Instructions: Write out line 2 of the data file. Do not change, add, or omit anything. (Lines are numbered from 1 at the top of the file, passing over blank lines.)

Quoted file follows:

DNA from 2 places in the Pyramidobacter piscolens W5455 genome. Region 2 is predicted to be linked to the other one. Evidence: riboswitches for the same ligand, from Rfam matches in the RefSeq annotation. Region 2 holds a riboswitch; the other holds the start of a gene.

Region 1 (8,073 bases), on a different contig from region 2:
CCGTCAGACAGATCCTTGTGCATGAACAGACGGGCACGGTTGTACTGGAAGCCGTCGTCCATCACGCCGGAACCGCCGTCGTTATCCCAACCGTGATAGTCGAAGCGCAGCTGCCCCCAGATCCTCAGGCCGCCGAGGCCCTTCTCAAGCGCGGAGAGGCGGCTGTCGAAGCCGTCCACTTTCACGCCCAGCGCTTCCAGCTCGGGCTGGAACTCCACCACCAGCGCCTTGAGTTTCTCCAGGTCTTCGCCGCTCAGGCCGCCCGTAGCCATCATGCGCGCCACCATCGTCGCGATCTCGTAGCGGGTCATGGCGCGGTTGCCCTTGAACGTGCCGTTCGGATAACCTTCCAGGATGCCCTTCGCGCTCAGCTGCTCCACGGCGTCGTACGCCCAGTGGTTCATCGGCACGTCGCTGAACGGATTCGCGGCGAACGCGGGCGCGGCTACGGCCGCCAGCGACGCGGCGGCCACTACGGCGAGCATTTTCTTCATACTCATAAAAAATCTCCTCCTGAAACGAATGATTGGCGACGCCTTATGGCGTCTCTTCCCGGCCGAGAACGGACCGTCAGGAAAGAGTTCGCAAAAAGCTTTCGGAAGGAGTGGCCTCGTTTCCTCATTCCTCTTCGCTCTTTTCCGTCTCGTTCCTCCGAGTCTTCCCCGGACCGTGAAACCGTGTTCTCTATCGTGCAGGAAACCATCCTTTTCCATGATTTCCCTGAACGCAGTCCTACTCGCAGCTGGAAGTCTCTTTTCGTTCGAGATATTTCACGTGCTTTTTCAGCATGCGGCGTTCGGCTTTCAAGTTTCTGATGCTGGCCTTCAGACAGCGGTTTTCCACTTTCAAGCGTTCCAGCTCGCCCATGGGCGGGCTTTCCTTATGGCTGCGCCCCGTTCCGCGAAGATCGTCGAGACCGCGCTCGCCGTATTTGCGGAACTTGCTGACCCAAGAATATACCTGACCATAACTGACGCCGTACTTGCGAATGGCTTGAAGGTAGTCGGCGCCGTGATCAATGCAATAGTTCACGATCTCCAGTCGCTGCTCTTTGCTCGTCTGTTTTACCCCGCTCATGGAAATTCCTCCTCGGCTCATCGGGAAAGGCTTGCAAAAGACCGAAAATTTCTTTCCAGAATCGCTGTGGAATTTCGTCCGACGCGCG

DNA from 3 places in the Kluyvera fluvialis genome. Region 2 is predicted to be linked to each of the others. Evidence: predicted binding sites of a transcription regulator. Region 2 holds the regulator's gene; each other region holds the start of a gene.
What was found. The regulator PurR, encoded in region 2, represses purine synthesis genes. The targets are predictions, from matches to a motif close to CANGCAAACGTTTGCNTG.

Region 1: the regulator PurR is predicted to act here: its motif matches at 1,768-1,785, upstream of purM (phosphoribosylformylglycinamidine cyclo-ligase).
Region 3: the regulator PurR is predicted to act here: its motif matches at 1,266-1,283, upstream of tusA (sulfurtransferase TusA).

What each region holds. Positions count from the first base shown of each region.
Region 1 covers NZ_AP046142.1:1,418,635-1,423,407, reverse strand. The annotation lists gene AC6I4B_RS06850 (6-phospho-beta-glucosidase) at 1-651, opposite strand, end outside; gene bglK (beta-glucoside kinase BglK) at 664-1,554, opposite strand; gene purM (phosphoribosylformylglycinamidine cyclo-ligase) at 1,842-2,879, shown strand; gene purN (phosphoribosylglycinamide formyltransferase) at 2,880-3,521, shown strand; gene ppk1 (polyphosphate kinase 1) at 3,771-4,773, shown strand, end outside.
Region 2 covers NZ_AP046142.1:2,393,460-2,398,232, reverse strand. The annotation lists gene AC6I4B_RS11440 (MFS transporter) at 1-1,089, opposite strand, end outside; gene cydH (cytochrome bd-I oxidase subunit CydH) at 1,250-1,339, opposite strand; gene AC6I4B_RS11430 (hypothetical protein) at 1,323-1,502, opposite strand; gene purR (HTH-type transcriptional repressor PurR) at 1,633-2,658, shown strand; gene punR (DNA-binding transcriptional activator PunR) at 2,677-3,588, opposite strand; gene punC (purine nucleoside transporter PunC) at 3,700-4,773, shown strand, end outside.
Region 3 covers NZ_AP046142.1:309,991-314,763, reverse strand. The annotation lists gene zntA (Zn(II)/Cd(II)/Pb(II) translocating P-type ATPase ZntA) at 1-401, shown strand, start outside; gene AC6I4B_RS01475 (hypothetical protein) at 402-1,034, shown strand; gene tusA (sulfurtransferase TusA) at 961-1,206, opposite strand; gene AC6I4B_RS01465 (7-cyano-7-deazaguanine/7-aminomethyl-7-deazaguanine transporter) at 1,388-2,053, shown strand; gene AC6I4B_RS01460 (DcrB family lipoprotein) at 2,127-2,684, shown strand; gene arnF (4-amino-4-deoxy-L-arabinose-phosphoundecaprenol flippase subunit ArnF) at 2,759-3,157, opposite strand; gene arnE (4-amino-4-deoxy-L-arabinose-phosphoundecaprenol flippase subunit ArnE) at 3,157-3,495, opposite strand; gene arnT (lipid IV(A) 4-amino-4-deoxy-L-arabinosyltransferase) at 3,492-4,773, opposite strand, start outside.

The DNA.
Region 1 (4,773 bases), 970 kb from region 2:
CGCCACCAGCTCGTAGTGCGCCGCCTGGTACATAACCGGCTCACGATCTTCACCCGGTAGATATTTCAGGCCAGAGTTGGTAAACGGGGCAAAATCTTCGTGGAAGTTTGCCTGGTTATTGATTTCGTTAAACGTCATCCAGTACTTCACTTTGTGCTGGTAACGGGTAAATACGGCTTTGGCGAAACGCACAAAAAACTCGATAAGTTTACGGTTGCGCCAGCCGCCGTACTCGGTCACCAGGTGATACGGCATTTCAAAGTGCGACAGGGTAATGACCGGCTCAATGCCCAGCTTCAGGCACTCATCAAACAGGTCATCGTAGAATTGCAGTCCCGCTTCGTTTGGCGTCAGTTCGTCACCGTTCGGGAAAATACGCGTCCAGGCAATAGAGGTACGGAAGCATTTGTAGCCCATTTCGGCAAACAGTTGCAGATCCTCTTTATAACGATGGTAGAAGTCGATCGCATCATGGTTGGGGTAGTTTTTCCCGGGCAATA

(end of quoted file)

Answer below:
Region 1 (8,073 bases), on a different contig from region 2: